“The de-multiplex option on our VideoFOCUS forensics system is just awesome. It easily
separates the different camera feeds so we can get usable images and video.”
“Without VideoFOCUS, I would be dead in the water.”
Detective, Hamilton County Sheriff's Office Criminal Investigation Section, OH, USA
Hamilton County Criminal Investigation Section Uses Advanced Video Technology to Solve Crimes Caught on Camera
About Hamilton County
Hamilton County's chief law enforcement agency is the Sheriff's Department. Over the past few years, the department has adopted the latest technology and specialized investigative equipment. This included video forensics, for analysis of crime scene video. John Mulholland is an evidence technician with the Hamilton County Sheriff's Office Criminal Investigation Section (CIS), and is responsible for video forensics evidence and processing. He supports 30 detectives who collect video every week from local banks, supermarkets, retailers and other business that have been the scene of thefts, burglaries and robberies.
When John Mulholland first started with Hamilton County, he used to collect surveillance and security footage on VCR tapes. While easy to collect and bring back to CIS for processing, VCR video is often multiplexed, with several video streams combined on a single tape. "The de-multiplex option on our VideoFOCUS forensics system is just awesome. It easily separates the different camera feeds so we can get usable images and video," he said.
As more digital cameras are put into use instead of analog VCR taping systems, there is less of a need for demultiplexing. "Some experts argue that the quality is better with video surveillance using a new VCR tape. However, if the digital system has enough lines of resolution and frame rate, then manipulating the data for color, light/dark and so on is better," continued Mulholland. "The view may be better with VCR video, but each time it is played you lose a little as the tape stretches. Using VideoFOCUS, we can capture the video, digitize it and can play and manipulate the images without losing anything."
However, one challenge with digital video is that each DVR is proprietary and requires its own software. VideoFOCUS is able to capture digital video details while running the video on the proprietary systems.
"There are other features in VideoFOCUS that I look forward to using, specifically masking," said Mulholland. "Masking is blocking out an area, such as a clerk's face during a robbery."
Using VideoFOCUS, the CIS was able to produce her photo and appeal to the public for help identifying her. A tip was soon called in, and when questioned and presented with the critical piece of video evidence, the woman confessed. She had stabbed him because he refused to pay after receiving her prostitution services. The woman was convicted and is now serving a sentence of 25 years to life.
In another case, a man entered a store and approached the clerk, pulling out a gun and firing several shots, missing the clerk by inches, during a robbery of about $2,000. Mulholland used VideoFOCUS to capture stills of the robbery from the surveillance video. The still images showed two distinct items on the suspect's clothing -- a big, round emblem and visible gun powder burns where the suspect was holding the weapon too close to the shirt. Though not readily apparent in the original crime scene video, once processed with VideoFOCUS, these turned out to be important clues that led to the apprehension of the suspect.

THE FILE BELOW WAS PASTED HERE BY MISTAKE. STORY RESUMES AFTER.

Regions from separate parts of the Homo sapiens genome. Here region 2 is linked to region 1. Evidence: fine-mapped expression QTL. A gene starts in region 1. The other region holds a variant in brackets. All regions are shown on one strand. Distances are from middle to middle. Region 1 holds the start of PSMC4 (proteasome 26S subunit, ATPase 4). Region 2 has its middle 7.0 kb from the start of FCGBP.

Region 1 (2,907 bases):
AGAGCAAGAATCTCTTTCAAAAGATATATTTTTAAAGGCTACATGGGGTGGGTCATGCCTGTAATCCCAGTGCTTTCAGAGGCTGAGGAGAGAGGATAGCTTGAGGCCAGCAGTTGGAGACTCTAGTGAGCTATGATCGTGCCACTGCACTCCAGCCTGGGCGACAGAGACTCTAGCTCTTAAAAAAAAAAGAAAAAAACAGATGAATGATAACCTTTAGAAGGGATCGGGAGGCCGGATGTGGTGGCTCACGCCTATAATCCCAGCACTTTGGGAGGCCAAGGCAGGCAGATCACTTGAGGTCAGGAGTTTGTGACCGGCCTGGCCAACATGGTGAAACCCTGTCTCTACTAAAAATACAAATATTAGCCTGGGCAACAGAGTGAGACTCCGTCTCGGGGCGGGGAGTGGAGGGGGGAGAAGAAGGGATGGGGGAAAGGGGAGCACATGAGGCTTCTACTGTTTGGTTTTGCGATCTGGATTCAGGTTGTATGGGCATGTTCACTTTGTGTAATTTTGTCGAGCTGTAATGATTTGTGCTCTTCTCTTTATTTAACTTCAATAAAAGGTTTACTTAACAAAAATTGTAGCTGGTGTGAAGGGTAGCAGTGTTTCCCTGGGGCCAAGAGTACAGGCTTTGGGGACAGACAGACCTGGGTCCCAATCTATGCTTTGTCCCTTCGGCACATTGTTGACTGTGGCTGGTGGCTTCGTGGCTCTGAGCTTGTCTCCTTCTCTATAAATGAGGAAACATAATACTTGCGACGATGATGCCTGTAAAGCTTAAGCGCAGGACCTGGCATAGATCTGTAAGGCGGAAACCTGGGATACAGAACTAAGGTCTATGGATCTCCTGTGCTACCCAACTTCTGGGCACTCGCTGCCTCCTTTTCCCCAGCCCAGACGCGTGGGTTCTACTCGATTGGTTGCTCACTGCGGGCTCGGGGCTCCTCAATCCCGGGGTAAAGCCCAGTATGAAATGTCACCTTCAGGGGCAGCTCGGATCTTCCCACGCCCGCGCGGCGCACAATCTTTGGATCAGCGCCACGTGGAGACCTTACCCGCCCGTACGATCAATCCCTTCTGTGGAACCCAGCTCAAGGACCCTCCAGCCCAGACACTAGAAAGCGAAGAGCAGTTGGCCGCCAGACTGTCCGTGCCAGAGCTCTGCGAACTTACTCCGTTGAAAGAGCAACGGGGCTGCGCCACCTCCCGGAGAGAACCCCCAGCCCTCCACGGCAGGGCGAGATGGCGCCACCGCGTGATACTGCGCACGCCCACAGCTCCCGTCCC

Further, the store clerk informed a detective that with the money was a thin cardboard note about the store's bookkeeping. The thin cardboard was actually from a cigarette carton and the note was written in the clerk's native language. A person of interest was brought in for questioning but denied everything. However, the suspect was wearing the same clothes seen in the video and the emblem on the shirt and gun powder burns were clearly visible. When examining the contents of the suspect's pockets, the thin cardboard note described by the clerk was found. These items tied the suspect back to the robbery. Faced with the totality of the evidence, the suspect confessed and is now serving 10 years in jail
In another case, there was a shooting on a school basketball court, after hours. The school's surveillance camera system caught the entire altercation among 30 high school teenagers intent on settling a previous conflict. Using VideoFOCUS, Mulholland was able to produce snapshots of each of the teenagers and determine where each was standing, and what they were wearing. In comparing statements to this evidence, investigators were able to identify the shooter. He was tried as an adult and is serving six to 10 years for felonious assault.
Using VideoFOCUS, investigators can quickly inspect and zoom into smaller areas of videos and stills, with new filters available for both still images and video, including sharpen, equalize, blur, levels, color adjustment and camera stabilization.
VideoFOCUS can also capture, edit and export audio within video files, providing a critical audio complement to video surveillance. Using innovative image processing algorithms, Salient Stills' imaging software remains unsurpassed in quickly processing still and video surveillance data into usable images, while preserving their integrity.
"Without VideoFOCUS, I would be dead in the water," joked Mulholland.